Windmill - beer selection
The weather too has not been good recently, and certainly not conducive to enjoying the great outdoors. There is a CAMRA social tomorrow, at the Windmill in Sevenoaks Weald.  There is the possibility of walking there, but with squally showers forecast later in the day, it might be a case of a walk there and then the bus back.

The Windmill, of course was branch Pub of the Year for three years on the trot, and only narrowly missed winning the award for a record fourth time this year. There will be plenty to look forward to beer-wise, at this tastefully renovated village pub, and it will be good to catch up with landlord Matt under happier circumstances, as the last time I saw him was at Iain’s funeral, last week.

Regensburg - old town
Finally, we have the prospect of a family holiday to look forward to in a few weeks time, and a return trip to the lovely city of Regensburg, in eastern Bavaria, should help lift all our spirits. With four breweries, plus a brew-pub, operating in the city, there should be plenty to keep us entertained on the beer front, and if the weather turns out the same as last year, it should provide a much better end to the month than September has been so far.

Friday, 8 September 2017

The only way is up!



Here’s a news story that has been all over radio and TV these last couple of days, and it concerns a subject close to every beer lover’s heart. 

According to the recently published Good Pub Guide 2018 (not to be confused with CAMRA’s Good beer Guide), London is no longer the most expensive place to buy a pint. For the first time, Surrey has overtaken the capital as the most expensive area of the country, with the average pint costing £4.40. This is 20p more than what they would expect to pay for a beer in London. Apparently, this is the only time since the Good Pub Guide first appeared, in 1982 that the average price in the capital has not been the highest in Britain.

By way of contrast, Herefordshire and Yorkshire have the cheapest beer, with a pint costing just £3.31. Other cheaper counties where drinkers have a reason celebrate, include Shropshire at £3.33 a pint, Derbyshire at £3.36 and Cumbria and Worcestershire, both at £3.38.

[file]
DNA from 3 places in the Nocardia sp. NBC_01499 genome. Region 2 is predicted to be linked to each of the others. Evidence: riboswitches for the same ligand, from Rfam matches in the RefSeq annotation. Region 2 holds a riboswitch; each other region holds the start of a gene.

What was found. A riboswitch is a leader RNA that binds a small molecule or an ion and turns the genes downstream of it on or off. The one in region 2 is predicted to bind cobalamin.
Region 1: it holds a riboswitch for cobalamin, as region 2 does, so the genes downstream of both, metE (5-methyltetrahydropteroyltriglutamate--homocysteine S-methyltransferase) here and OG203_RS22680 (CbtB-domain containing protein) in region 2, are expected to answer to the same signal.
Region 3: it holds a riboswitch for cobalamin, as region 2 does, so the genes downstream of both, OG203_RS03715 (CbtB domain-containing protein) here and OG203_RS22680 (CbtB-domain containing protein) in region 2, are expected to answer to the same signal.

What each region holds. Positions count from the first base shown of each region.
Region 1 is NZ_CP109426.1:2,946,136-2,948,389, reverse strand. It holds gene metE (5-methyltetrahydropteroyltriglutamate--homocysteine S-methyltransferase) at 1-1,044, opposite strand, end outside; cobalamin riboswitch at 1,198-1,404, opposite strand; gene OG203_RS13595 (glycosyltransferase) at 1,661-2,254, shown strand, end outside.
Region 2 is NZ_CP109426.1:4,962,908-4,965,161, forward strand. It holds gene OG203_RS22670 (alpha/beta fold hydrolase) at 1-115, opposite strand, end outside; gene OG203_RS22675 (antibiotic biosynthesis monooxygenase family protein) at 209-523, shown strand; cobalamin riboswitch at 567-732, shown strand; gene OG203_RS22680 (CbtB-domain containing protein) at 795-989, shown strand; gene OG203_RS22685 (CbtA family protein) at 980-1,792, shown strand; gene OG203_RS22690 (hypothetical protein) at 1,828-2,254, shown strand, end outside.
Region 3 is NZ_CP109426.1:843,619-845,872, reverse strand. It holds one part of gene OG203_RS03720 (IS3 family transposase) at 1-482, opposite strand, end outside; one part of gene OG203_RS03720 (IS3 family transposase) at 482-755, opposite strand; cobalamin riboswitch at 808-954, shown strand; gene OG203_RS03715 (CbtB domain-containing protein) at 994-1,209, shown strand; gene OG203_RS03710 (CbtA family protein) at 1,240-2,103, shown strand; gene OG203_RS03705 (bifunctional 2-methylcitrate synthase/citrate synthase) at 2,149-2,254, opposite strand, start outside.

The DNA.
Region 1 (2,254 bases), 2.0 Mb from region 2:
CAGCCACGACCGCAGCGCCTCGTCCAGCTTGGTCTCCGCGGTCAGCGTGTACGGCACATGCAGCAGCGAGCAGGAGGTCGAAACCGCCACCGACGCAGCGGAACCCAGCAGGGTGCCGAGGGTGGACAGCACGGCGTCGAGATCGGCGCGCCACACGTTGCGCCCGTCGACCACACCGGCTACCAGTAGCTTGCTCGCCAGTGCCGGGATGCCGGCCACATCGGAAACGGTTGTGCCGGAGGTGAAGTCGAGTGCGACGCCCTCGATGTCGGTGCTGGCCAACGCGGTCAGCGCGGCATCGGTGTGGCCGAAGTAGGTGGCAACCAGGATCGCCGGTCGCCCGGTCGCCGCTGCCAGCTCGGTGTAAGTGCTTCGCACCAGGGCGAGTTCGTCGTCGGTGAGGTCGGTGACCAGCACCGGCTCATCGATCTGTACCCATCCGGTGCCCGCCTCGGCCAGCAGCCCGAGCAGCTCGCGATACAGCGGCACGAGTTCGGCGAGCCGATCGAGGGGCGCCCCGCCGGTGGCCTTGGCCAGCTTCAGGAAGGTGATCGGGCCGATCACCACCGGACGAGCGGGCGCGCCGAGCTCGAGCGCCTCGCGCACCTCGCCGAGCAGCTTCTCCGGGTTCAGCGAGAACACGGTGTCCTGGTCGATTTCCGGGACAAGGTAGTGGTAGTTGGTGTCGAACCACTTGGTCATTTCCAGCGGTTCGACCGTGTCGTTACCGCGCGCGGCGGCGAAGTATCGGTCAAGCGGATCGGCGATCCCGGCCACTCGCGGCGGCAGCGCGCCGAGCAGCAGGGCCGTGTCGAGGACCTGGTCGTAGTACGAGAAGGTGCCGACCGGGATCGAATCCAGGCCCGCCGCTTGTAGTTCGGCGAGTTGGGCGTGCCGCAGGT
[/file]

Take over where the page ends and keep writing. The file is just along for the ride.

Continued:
The difference in price for a pint of beer is now more than £1 across the country, with the average glass costing £3.60 - up by 13p on 2016’s prices. I haven’t seen any figures for Kent, but in neighbouring Sussex, drinkers can expect to pay an average of £3.82, while Hertfordshire comes in at £3.81.
 
Whilst the figures are broadly indicative of differing prices across the country, they should be viewed with a little caution, as there are many factors which determine average prices. Not least amongst these are variations in earnings in  different parts of the country and that favourite topic of conversation at middle-class dinner parties; house prices.

Some might argue that this story was nothing more than a cynical publicity stunt to promote the Good Pub Guide ahead of its launch. The fact that this guide has hit the bookshelves a week before the official launch of CAMRA’s own Good Beer Guide, might lend a grain of truth to this idea, but I’ve no doubt the Campaign for Real Ale will have a few good publicity stories of its own, come September 14th.

Whatever your take though, the continuing upward creep of the price of a pint is surely a concern for all those who appreciate good beer in good pubs; and if you happen to live in Surrey do you just grin and bear it, do you move to a cheaper area, or do you start brewing your own?

Tuesday, 5 September 2017

A walk in the park



I would like to share one of my favourite places with you; a place where I really feel good and at peace with the world. That place is the Englischer Garten (English Garden) in Munich and it is the largest urban park in Germany, and one of the most pleasant centrally-located green spaces of any city in the world. The name Englischer Garten  refers to its informal “English-style” of landscaping; a form of outdoor design which became popular in England from the mid-18th to the early 19th Centuries. 

I became enthralled by the Englischer Garten during my first visit to the Bavarian capital in 2005, and  ever since I have made a point of spending at least a day there whenever I visit the city. I just love strolling along one of its many paths, walking at times through mature woodland, before emerging again into areas of parkland, brightly lit by the warm summer sun. What is more, unlike London’s Hyde Park where it is often difficult to escape the noise of the traffic, in the Englischer Garten it is hard to believe that one is in the middle of a large metropolitan city.

Despite its name, the Englischer Garten was conceived by an American called Benjamin Thompson. Thompson had sided with the British during the American  War of Independence, and had been forced to flee his homeland when the war ended. He ended up in the service of Prince Karl Theodor, the recently appointed Elector of Bavaria, who was keen to carry out improvements to his new home city. This was partly to court favour with his new subjects thereby avoiding the fate of his contemporary, Louis XVI of France. Theodor commissioned Thompson to come up with ideas that would endear him to the people of Munich, in order to head off any thoughts of rebellion they might harbour.